In other words: exile is happening, whether you like it or not.
What’s the Point?
In the build-up to the famous, bumper sticker worthy words found in Jeremiah 29:11, the prophet offers God’s desire for how the people of Judah would conduct themselves during their forthcoming exile:
This is what the Lord Almighty, the God of Israel, says to all those I carried into exile from Jerusalem to Babylon: “Build houses and settle down; plant gardens and eat what they produce. Marry and have sons and daughters; find wives for your sons and give your daughters in marriage, so that they too may have sons and daughters. Increase in number there; do not decrease. Also, seek the peace and prosperity of the city to which I have carried you into exile. Pray to the Lord for it, because if it prospers, you too will prosper.” (Jeremiah 29:4-7).
Judah’s exile experience would prove different than Israel’s. Instead of being scattered to dozens of different locations across a vast empire, the Judeans would march across the desert together–thousands of them–before laying roots in the same section of the empire’s capital. This form of exile offered important advantages to Israel’s experience. Namely, it gave the Judeans the opportunity to continue to live out their faith as a community. True, they no longer had access to the Temple–which remained a smoldering heap of ruins in the heart of a devastated Jerusalem–but the people of God quickly learned that the presence of God willingly traveled with them into exile.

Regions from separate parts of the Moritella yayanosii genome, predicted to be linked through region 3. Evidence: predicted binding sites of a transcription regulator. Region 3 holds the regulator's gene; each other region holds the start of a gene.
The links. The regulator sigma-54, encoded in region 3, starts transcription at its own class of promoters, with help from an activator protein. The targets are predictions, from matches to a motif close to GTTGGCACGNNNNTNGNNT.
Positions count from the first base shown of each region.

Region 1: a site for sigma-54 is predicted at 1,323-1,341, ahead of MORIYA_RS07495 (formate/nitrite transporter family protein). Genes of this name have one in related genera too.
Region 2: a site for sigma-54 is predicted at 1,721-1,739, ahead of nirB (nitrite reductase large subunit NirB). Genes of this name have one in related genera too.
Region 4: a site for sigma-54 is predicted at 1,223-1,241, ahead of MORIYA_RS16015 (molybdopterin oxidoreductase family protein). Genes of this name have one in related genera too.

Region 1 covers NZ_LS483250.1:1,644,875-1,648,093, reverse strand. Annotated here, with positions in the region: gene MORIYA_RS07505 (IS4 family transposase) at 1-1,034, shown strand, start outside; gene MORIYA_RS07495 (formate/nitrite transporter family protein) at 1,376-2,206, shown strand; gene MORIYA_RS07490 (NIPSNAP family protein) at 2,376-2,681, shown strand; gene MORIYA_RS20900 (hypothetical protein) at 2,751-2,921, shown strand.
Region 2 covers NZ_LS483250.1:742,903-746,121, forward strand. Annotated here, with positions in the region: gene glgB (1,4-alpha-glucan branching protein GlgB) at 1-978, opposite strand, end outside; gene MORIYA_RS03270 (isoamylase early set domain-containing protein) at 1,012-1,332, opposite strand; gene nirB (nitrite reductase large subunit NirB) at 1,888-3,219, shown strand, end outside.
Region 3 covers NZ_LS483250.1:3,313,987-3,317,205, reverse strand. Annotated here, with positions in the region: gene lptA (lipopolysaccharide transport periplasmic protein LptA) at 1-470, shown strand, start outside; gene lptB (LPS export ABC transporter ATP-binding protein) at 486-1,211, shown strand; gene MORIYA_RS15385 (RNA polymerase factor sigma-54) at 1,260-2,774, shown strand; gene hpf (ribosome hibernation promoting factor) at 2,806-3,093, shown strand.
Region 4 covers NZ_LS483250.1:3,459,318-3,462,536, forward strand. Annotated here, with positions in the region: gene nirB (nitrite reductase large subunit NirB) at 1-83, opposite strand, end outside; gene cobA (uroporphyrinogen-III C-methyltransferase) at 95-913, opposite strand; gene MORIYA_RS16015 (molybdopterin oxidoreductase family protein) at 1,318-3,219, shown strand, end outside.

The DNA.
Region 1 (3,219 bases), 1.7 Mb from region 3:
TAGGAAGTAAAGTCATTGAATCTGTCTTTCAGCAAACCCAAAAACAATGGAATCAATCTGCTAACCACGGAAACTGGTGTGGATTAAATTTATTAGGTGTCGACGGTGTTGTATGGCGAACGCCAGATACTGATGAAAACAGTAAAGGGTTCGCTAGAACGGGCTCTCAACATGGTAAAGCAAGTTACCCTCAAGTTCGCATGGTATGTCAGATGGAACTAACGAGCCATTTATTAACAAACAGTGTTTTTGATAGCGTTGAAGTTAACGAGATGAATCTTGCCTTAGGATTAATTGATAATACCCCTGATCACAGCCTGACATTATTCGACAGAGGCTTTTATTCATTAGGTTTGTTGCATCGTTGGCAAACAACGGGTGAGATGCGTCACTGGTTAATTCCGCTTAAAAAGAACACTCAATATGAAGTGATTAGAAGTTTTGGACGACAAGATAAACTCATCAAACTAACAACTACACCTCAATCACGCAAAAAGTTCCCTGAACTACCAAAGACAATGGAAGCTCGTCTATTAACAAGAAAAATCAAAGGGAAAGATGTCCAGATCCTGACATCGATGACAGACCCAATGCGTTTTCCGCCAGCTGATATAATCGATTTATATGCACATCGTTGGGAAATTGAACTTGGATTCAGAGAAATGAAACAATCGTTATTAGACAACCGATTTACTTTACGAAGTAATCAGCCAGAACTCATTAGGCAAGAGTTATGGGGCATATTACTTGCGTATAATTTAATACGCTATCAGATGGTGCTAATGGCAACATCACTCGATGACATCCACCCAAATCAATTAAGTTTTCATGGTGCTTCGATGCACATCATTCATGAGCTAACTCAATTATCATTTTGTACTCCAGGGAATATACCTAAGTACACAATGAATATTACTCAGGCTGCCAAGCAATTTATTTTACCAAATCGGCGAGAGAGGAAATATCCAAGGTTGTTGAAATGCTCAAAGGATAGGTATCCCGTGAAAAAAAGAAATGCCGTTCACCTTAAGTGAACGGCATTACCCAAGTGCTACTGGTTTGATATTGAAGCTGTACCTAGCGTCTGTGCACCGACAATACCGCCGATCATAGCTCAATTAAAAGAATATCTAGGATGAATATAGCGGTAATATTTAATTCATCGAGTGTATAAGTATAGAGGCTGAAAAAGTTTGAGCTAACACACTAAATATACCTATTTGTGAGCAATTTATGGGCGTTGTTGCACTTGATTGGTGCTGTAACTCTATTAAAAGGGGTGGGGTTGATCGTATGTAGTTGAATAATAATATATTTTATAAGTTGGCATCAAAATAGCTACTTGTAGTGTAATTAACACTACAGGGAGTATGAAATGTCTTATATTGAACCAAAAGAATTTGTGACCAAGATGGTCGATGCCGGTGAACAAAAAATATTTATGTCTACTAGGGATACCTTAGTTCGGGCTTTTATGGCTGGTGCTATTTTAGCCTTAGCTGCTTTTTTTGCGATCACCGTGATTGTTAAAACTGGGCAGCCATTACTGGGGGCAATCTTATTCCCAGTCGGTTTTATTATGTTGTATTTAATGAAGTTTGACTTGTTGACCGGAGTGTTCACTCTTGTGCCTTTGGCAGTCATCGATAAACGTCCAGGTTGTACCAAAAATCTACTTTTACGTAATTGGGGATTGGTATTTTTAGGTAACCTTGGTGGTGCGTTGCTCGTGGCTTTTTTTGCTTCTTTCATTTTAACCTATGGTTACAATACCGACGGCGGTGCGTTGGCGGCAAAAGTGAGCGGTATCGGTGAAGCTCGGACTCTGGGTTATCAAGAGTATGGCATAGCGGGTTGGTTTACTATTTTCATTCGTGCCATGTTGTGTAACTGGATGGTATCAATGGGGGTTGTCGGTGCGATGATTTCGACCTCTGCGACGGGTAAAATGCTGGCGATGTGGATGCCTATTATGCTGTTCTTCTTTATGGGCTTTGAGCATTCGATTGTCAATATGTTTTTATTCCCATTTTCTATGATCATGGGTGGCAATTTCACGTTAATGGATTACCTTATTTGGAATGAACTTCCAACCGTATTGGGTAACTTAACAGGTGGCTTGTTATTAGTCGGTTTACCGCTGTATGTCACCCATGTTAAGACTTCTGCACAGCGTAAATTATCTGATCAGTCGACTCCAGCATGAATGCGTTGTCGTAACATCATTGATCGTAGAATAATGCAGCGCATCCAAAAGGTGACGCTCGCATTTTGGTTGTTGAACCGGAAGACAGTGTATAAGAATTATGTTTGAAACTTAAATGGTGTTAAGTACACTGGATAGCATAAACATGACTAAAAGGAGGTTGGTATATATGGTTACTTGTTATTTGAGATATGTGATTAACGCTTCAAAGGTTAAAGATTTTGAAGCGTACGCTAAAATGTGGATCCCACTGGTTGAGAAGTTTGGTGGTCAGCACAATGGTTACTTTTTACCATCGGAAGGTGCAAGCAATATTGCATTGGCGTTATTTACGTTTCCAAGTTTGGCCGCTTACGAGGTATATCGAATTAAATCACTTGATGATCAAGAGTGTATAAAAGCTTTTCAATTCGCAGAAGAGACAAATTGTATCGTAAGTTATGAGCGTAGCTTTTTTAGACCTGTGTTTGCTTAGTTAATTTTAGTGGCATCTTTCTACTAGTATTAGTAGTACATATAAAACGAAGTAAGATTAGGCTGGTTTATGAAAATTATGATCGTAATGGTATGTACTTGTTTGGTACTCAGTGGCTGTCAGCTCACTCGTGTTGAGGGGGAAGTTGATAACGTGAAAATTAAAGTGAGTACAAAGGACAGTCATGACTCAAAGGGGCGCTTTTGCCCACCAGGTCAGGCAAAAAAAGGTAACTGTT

To many of the Babylonians, witnessing the Jews devote all their worship to a single God must have appeared odd. After all, the dizzying number of Babylonian gods were widely known for displaying fickle, vindictive, and oftentimes childish behavior.* At the very least, the persistent devotion of Judean exiles to their God would have proved curious. And there is evidence that it may have been compelling enough to convert Babylonians.**
Only a God of profound love and grace would call a conquered people to reflect their God’s unfailing love in the presence of their conquerors.
Imagine watching an invading army lay waste to your city’s walls, kill your neighbors and/or family members, destroy your home, and set fire to the only house of worship you’ve ever known. Then, imagine that army forcing you to march 1,000 miles across scorching desert before forcing you to create a home in a completely foreign land. Finally, imagine God calling you to display love and goodwill toward your captors.